Continuum (topology)
In the mathematical field of pointset topology, a continuum (plural: "continua") is a nonempty compact connected metric space, or, less frequently, a compact connected Hausdorff space. Continuum theory is the branch of topology devoted to the study of continua.
Definitions
 A continuum that contains more than one point is called nondegenerate.
 A subset A of a continuum X such that A itself a continuum is called a subcontinuum of X. A space homeomorphic to a subcontinuum of the Euclidean plane R^{2} is called a planar continuum.
 A continuum X is homogeneous if for every two points x and y in X, there exists a homeomorphism h: X → X such that h(x) = y.
 A Peano continuum is a continuum that is locally connected at each point.
 An indecomposable continuum is a continuum that cannot be represented as the union of two proper subcontinua. A continuum X is hereditarily indecomposable if every subcontinuum of X is indecomposable.
 The dimension of a continuum usually means its topological dimension. A onedimensional continuum is often called a curve.
Examples
 An arc is a space homeomorphic to the closed interval [0,1]. If h: [0,1] → X is a homeomorphism and h(0) = p and h(1) = q then p and q are called the endpoints of X; one also says that X is an arc from p to q. An arc is the simplest and most familiar type of a continuum. It is onedimensional, arcwise connected, and locally connected.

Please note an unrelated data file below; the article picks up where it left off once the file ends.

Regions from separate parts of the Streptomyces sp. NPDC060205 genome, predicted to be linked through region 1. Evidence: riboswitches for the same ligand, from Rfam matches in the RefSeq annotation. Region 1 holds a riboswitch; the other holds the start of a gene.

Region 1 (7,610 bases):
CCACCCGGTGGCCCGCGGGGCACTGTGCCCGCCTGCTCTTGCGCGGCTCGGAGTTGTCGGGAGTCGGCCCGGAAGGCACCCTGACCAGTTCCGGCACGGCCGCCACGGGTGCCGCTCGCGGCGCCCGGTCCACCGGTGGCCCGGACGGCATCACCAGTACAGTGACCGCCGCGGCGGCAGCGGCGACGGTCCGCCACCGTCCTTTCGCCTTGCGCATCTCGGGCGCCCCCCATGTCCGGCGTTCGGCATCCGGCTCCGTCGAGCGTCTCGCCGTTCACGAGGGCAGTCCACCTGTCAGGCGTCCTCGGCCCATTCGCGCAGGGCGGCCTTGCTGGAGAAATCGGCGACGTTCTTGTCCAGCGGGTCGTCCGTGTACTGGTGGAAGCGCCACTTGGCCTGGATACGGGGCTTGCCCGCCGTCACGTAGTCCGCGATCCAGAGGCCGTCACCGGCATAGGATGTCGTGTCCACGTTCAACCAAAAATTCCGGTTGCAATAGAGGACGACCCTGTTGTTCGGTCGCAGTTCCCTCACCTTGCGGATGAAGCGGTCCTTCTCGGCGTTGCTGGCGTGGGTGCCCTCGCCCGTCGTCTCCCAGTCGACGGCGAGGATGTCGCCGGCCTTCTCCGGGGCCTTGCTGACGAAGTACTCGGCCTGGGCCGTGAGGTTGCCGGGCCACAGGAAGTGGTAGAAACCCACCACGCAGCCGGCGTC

Topologist's sine curve is a subset of the plane that is the union of the graph of the function f(x) = sin(1/x), 0 < x ≤ 1 with the segment −1 ≤ y ≤ 1 of the yaxis. It is a onedimensional continuum that is not arcwise connected, and it is locally disconnected at the points along the yaxis.
 The Warsaw circle is obtained by "closing up" the topologist's sine curve by an arc connecting (0,−1) and (1,sin(1)). It is a onedimensional continuum whose homotopy groups are all trivial, but it is not a contractible space.
 An ncell is a space homeomorphic to the closed ball in the Euclidean space R^{n}. It is contractible and is the simplest example of an ndimensional continuum.
 An nsphere is a space homeomorphic to the standard nsphere in the (n + 1)dimensional Euclidean space. It is an ndimensional homogeneous continuum that is not contractible, and therefore different from an ncell.
 The Hilbert cube is an infinitedimensional continuum.
 Solenoids are among the simplest examples of indecomposable homogeneous continua. They are neither arcwise connected nor locally connected.
 Sierpinski carpet, also known as the Sierpinski universal curve, is a onedimensional planar Peano continuum that contains a homeomorphic image of any onedimensional planar continuum.
 Pseudoarc is a homogeneous hereditarily indecomposable planar continuum.
Properties
There are two fundamental techniques for constructing continua, by means of nested intersections and inverse limits.
 If {X_{n}} is a nested family of continua, i.e. X_{n} ⊇ X_{n+1}, then their intersection is a continuum.
 If {(X_{n}, f_{n})} is an inverse sequence of continua X_{n}, called the coordinate spaces, together with continuous maps f_{n}: X_{n+1} → X_{n}, called the bonding maps, then its inverse limit is a continuum.
A finite or countable product of continua is a continuum.
See also
References
Sources
 Sam B. Nadler, Jr, Continuum theory. An introduction. Pure and Applied Mathematics, Marcel Dekker. ISBN 0824786599.
External links
 Open problems in continuum theory
 Examples in continuum theory
 Continuum Theory and Topological Dynamics, M. Barge and J. Kennedy, in Open Problems in Topology, J. van Mill and G.M. Reed (Editors) Elsevier Science Publishers B.V. (NorthHolland), 1990.
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